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The Rise of Everything as-a-Service (XaaS)

The Rise of Everything as-a-Service (XaaS)

The transition toward the “as-a-service” model has been underway for years, but it’s accelerated in the last couple of years. 

Disruptions due to shutdowns and the complexity of rapidly enabling a remote workforce have created the need for flexible IT solutions. To keep up in today’s rapidly changing environment, organisations need solutions that enable them to create new business processes, products, and services. As a result, adoption of the everything-as-a-service (XaaS) model is increasing.

Before XaaS, businesses were often constrained by legacy IT systems and traditional business processes. Now 80% of XaaS adopters say that the pandemic has accelerated their shift from traditional IT to XaaS. It’s enabled them to find alternative solutions to survive in uncharted waters. 

So what is XaaS? In this article, we’ll look at what the XaaS model is, why it’s on the rise, its benefits, and some traditional and emerging ways that businesses can benefit from implementing XaaS.

What Is the Everything-as-a-Service Model?

Organisations have always needed newer, better, faster hardware and software to stay relevant and to meet employee and customer needs. In the past, this typically meant having to make major CAPEX investments every few years to update software and purchase new IT infrastructure.

Everything as a service (also known as “anything as a service”) is a general category of cloud-based solutions that are deployed remotely and can be accessed on demand. XaaS can be delivered in several ways, including:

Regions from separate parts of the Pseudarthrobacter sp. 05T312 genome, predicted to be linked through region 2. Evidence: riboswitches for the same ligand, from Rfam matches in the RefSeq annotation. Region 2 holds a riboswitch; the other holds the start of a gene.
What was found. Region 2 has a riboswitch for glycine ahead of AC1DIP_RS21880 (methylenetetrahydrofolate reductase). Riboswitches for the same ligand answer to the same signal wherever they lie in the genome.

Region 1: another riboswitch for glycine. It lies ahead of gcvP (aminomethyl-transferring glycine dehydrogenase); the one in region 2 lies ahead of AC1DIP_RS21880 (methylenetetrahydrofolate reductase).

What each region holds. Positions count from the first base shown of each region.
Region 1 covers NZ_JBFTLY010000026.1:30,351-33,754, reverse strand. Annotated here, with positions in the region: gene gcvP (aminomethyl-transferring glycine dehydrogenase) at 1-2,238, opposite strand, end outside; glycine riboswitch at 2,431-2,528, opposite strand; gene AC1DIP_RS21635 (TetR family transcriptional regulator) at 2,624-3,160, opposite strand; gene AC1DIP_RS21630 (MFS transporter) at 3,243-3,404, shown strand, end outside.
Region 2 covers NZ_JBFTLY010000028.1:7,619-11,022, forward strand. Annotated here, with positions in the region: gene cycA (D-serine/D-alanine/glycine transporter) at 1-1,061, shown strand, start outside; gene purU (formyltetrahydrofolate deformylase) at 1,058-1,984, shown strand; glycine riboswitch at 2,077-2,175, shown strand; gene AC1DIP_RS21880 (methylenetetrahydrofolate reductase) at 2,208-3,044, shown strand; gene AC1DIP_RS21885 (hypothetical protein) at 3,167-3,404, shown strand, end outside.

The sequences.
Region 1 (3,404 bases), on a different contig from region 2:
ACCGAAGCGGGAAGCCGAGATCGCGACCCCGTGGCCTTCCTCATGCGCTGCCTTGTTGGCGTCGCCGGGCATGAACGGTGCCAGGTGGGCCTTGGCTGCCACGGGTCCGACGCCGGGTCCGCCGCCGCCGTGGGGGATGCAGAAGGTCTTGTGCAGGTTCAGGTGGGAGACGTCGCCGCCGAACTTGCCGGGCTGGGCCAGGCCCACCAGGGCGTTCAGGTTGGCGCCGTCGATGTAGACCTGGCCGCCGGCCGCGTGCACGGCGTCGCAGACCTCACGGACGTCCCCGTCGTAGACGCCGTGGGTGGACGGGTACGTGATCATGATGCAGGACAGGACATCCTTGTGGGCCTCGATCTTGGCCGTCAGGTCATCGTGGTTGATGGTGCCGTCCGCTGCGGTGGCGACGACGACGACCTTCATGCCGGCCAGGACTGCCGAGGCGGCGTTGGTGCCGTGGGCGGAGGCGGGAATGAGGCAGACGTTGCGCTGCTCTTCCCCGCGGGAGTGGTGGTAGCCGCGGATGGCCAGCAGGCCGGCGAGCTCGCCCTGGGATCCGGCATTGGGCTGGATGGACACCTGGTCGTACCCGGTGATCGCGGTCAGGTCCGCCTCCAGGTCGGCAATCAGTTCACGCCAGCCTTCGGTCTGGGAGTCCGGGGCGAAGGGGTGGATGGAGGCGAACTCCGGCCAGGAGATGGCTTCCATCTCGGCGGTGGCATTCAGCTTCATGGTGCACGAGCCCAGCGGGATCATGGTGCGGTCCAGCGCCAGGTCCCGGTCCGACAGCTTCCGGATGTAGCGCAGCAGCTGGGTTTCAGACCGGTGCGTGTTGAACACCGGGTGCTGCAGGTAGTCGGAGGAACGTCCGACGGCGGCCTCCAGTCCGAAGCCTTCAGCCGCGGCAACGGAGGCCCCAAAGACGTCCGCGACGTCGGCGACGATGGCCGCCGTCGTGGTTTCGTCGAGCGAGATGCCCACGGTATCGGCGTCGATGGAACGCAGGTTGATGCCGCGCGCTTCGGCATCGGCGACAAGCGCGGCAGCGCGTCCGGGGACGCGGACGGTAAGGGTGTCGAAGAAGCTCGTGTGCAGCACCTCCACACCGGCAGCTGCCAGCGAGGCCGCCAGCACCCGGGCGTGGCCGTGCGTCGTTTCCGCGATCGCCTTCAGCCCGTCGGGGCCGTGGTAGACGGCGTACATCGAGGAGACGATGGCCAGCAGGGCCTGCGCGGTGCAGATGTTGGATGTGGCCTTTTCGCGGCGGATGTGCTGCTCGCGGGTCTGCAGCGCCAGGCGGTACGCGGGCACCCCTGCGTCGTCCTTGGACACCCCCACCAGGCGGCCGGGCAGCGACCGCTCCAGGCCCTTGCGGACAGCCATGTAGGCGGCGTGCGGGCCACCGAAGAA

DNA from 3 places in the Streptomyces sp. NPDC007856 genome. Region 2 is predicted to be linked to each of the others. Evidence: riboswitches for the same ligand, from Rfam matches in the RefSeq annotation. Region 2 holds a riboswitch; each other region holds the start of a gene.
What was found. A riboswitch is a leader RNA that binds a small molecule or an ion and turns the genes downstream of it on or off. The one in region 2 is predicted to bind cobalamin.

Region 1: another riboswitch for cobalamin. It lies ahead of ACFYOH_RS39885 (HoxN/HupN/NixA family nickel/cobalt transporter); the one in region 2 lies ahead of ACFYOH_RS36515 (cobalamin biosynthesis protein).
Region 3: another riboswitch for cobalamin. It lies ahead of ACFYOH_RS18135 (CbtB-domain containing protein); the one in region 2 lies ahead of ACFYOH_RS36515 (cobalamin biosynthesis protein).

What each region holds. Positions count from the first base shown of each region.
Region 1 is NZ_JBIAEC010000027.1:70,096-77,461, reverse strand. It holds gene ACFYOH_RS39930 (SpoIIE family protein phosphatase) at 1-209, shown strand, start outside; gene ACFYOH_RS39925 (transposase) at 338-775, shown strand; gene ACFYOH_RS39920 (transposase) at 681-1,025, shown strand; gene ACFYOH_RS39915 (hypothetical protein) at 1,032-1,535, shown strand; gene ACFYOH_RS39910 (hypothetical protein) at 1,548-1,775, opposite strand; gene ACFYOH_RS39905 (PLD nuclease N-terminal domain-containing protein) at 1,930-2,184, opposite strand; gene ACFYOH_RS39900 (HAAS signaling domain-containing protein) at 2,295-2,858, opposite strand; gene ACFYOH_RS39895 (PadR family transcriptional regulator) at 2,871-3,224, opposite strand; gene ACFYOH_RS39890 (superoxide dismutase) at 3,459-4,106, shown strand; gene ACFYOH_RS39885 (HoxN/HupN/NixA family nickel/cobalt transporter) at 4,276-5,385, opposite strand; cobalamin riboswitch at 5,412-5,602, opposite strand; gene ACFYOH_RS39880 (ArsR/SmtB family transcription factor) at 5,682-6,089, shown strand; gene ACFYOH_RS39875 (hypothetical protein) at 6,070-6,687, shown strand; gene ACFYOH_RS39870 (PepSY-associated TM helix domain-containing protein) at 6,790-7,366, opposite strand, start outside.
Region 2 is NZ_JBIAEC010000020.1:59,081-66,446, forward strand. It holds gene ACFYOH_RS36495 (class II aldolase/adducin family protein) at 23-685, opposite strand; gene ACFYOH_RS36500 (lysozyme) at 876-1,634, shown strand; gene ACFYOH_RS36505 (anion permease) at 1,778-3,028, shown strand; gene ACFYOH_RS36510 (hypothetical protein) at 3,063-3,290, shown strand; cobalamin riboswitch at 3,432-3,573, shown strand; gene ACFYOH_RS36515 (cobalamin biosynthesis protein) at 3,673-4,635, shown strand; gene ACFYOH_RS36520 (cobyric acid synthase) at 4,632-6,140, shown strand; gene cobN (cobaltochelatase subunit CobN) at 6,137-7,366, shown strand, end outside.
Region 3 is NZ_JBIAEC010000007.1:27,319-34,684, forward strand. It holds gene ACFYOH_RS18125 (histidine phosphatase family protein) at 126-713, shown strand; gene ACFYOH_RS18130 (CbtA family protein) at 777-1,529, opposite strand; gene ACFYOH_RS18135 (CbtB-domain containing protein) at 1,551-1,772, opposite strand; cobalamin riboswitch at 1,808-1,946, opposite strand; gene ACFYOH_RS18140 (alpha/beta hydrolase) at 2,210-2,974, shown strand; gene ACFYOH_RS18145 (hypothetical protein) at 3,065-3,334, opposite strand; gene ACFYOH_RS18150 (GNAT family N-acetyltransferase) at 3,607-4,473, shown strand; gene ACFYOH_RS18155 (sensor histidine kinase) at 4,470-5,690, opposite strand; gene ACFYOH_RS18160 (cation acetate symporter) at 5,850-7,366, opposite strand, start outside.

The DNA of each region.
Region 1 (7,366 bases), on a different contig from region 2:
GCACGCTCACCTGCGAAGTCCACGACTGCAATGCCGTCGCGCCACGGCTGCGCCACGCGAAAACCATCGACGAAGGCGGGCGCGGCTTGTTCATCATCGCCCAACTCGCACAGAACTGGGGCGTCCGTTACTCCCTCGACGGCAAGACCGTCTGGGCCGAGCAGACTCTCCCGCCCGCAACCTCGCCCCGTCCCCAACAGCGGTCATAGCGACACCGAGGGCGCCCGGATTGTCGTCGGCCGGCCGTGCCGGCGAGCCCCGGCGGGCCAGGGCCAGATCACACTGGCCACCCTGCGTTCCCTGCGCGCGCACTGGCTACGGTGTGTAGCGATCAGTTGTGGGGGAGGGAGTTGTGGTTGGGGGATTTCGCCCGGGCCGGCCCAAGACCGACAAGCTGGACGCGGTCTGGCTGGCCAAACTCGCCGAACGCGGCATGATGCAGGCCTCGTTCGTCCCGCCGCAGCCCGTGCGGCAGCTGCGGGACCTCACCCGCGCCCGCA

• Private on-premises offerings (i.e., managed in your own data centre)
  • Hosted by a service provider
  • In the public cloud
  • A combination of on-premises and public cloud offerings (hybrid cloud) 

XaaS offerings have been expanding and now deliver a wide variety of products, tools, and technologies. Almost any IT functionality can be offered as a service. Users pay for services in a flexible subscription model rather than as an outright purchase. Former CAPEX costs transition to more flexible OPEX investments. 

With XaaS, businesses can significantly reduce operational costs, access new and advanced technologies more quickly, and gain greater control over their IT infrastructure.

Common XaaS Offerings

The following are some common XaaS solutions, as well as how they work: 

Software as a Service (SaaS)

Software as a service is one of the pioneering “as-a-service” models. In this model, vendors offer cloud-based software that is available by subscription. 

SaaS is one of the most commonly used cloud computing models. It’s become less expensive as adoption has increased. SaaS is highly scalable, easy to use, and easy to manage. Since the software doesn’t have to be downloaded and physically installed on individual machines, it’s a popular option for facilitating distributed teams. Popular examples of SaaS offerings include FreshBooks, Dropbox, and Microsoft Office 365.

Platform as a Service (PaaS)

Platform as a service is a cloud-based platform solution that provides a framework for developers to create, run, and manage software without having to maintain the underlying development platform. It also allows developers to build, test, and deploy applications in the same environment. Core PaaS services usually include development tools, middleware, operating systems, database management, and infrastructure.